Re: Fuel Dump Question

Date:         03 Nov 98 02:05:38 
From:         JF Mezei <jfmezei.spamnot@videotron.ca>
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STeveC01e wrote:
>     I'm not able to answer your specific question, but regarding the
> circumstances, I suppose if the Flight 111 had a electrical fire in a major
> bus, then once the Fuel Dump was initiated, then the crew would NOT be able
> to stop it IF they lost all power.

There have been other comments that on the MD11, the pilots would enter
the amount of fuel to keep and everything else is done automatically.
There have been comments about valves shutting off automatically. Other
comments about pumps used to throw the fuel out, while others mentioned
it was done by gravity.

It seems to me that fuel dump is used for emergencies. Right? And in
emergencies, power is something which is realistically lost, right? Are
the various valves designed to mechanically shut off when power is lost?

I went through the FA 25.1001 and found that for turbine engines:

    (f) For turbine engine powered airplanes, means must be provided to
    prevent jettisoning the fuel in the tanks used for takeoff and
    landing below the level allowing climb from sea level to 10,000 feet
    and thereafter allowing 45 minutes cruise at a speed for maximum
    range. However, if there is an auxiliary control independent of the
    main jettisoning control, the system may be designed to jettison the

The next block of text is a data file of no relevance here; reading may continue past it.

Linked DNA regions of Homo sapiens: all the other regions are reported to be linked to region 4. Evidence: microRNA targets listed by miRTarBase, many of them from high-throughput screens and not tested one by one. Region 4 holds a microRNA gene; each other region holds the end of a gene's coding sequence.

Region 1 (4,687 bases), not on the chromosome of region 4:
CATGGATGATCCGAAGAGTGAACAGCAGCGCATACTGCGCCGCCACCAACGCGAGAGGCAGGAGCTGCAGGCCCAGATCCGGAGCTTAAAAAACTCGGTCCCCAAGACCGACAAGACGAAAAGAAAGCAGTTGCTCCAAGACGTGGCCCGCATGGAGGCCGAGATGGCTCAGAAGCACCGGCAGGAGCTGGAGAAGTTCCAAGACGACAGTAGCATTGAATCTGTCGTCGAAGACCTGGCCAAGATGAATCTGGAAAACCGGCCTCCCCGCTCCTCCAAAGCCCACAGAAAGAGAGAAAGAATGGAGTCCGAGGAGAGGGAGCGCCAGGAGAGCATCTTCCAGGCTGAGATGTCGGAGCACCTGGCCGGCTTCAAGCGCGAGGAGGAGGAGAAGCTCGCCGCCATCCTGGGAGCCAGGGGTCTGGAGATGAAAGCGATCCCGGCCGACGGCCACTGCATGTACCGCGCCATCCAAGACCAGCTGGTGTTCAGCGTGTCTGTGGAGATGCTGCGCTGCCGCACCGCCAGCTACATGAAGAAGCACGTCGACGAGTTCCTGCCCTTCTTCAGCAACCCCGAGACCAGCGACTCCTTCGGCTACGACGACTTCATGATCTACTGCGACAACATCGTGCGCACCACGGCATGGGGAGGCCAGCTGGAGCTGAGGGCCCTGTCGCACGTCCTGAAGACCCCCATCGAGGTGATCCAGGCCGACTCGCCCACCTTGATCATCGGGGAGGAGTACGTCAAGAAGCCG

remaining fuel by means of the auxiliary jettisoning control.

Question:
    Since dumping of fuel is used for an emergency which requires the
    plane to land ASAP, (are there other uses?), why would the FAA want
    the fuel dumping system to retain enough fuel to climb and fly for
    45 minutes? Is this to allow for a missed approach? Do missed
    approaches really take that long, do planes really climb back to 10k
    feet?

    Is the dumping of fuel something which is done in circumstances
    which are not actual emergencies and which require the plane to
    abide by congested airport queing and waiting (thus requirememt to
    stay in air 45 minutes) or is fuel dump done only in circumstances
    requiring immediate landing and thus declaring emergency which gives
    the plane immediate access to the runway of its choice?

Question:
    If it allows for an auxiliary system which dumps all of the fuel,
    and such system has no requierement for a minimum reserve (5 minutes
    flight?), what's the point of the first fuel jettison system? Or is
    such system used only for maintenance purposes and not to be used by
    pilots?

Question:
    Why does the FAA not mention a need to reduce to a bare minimum is
    the amount of fuel so that if the landing doesn't go too well (UA
    232 comes to mind), the resulting fire will be as small as possible?
    Seems to me that 45 minutes worth of fuel is a lot.